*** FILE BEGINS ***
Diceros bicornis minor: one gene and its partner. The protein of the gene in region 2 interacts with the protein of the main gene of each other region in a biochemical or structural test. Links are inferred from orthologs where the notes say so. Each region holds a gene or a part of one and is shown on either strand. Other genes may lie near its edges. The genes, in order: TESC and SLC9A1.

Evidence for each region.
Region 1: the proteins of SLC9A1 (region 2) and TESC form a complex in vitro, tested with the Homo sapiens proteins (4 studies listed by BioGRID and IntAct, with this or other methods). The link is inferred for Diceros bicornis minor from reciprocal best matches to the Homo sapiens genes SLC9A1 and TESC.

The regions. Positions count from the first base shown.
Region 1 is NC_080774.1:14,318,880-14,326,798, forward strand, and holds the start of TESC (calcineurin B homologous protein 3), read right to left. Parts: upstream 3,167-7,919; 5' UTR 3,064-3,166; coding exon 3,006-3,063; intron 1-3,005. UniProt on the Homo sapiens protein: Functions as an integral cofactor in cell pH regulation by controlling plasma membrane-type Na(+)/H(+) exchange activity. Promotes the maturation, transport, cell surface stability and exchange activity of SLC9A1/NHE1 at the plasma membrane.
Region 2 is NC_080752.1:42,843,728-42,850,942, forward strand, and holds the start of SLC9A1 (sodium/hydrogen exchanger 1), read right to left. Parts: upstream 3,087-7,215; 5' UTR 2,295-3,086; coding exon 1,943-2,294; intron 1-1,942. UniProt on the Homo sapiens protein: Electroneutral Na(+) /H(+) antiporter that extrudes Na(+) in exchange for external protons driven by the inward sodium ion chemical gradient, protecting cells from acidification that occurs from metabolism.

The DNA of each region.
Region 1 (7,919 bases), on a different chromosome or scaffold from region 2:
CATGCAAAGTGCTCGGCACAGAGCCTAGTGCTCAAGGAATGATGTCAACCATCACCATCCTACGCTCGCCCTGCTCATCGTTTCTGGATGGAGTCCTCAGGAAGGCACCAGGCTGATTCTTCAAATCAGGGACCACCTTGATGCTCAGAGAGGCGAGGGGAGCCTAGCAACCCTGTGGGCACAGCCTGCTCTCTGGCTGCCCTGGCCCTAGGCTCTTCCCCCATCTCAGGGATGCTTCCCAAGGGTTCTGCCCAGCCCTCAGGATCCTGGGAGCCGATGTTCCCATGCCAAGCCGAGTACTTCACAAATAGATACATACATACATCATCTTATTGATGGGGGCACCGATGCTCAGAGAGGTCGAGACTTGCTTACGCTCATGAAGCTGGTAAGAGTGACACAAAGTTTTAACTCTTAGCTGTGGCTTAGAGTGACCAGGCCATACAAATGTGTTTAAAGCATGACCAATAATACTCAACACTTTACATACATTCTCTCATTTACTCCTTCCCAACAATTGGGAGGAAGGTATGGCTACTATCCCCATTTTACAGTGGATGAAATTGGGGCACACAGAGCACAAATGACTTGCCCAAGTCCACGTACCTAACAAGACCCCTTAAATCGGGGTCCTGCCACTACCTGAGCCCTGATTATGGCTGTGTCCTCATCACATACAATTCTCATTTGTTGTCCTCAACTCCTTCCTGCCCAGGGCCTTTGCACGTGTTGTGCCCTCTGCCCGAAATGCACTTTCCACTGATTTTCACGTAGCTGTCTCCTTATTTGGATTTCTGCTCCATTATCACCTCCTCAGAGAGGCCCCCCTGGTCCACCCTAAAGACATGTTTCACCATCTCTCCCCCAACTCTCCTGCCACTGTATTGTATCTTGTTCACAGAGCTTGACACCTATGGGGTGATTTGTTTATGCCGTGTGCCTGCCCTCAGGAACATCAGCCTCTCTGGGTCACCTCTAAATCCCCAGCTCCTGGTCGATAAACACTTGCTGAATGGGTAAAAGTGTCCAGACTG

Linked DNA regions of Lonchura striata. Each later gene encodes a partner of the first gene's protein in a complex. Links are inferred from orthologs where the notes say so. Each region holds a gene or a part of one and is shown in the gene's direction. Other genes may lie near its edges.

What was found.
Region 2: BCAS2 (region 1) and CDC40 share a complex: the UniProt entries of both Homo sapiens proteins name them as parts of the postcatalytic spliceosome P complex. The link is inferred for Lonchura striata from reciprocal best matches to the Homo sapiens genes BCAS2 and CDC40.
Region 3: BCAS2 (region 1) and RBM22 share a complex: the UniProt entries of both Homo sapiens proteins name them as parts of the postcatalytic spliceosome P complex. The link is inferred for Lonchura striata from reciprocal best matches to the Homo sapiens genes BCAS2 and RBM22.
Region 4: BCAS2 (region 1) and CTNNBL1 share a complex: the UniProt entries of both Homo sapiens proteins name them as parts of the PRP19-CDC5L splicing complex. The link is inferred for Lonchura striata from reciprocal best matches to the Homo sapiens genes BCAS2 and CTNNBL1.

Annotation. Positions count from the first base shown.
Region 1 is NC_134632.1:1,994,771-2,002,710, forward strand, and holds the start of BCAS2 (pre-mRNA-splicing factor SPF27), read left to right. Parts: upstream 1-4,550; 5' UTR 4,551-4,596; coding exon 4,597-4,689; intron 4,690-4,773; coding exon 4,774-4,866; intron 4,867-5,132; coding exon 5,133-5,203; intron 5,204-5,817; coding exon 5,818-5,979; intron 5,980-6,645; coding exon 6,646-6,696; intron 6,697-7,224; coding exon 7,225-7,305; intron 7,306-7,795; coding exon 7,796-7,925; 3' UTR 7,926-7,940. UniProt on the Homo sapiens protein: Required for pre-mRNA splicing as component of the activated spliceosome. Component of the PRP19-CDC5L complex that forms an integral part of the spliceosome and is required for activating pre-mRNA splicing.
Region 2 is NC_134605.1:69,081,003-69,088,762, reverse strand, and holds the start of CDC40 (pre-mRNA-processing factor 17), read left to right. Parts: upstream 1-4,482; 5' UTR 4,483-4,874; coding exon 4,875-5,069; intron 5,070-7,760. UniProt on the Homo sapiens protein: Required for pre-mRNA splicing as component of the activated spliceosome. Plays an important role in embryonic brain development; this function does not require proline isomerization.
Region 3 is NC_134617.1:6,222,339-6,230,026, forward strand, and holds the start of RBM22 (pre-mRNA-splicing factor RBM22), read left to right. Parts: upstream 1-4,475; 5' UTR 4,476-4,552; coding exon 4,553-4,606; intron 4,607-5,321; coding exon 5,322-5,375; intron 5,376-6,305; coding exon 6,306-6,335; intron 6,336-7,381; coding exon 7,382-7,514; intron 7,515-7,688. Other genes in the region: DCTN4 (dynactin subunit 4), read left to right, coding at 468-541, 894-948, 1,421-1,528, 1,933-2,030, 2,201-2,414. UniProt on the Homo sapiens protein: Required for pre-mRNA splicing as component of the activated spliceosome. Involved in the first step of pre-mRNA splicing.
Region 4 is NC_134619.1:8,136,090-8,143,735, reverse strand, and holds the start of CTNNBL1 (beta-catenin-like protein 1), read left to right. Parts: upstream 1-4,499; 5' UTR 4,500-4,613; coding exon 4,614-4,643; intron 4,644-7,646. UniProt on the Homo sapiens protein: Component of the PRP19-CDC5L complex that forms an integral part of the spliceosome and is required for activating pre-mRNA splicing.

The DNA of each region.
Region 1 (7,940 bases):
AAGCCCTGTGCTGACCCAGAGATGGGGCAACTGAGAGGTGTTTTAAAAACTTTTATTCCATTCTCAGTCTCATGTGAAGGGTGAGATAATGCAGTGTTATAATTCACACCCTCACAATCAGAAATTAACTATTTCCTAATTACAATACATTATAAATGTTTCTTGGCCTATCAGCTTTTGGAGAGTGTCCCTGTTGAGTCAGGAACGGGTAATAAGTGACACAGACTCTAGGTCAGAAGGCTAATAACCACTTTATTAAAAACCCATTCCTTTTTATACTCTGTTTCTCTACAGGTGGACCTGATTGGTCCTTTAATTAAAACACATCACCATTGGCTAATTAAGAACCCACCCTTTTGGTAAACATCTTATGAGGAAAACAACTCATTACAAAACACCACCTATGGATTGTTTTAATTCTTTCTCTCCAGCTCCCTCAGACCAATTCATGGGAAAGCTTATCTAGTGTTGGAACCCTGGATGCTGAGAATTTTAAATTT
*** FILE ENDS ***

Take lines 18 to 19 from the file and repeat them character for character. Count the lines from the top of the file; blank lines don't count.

Region 3 is NC_134617.1:6,222,339-6,230,026, forward strand, and holds the start of RBM22 (pre-mRNA-splicing factor RBM22), read left to right. Parts: upstream 1-4,475; 5' UTR 4,476-4,552; coding exon 4,553-4,606; intron 4,607-5,321; coding exon 5,322-5,375; intron 5,376-6,305; coding exon 6,306-6,335; intron 6,336-7,381; coding exon 7,382-7,514; intron 7,515-7,688. Other genes in the region: DCTN4 (dynactin subunit 4), read left to right, coding at 468-541, 894-948, 1,421-1,528, 1,933-2,030, 2,201-2,414. UniProt on the Homo sapiens protein: Required for pre-mRNA splicing as component of the activated spliceosome. Involved in the first step of pre-mRNA splicing.
Region 4 is NC_134619.1:8,136,090-8,143,735, reverse strand, and holds the start of CTNNBL1 (beta-catenin-like protein 1), read left to right. Parts: upstream 1-4,499; 5' UTR 4,500-4,613; coding exon 4,614-4,643; intron 4,644-7,646. UniProt on the Homo sapiens protein: Component of the PRP19-CDC5L complex that forms an integral part of the spliceosome and is required for activating pre-mRNA splicing.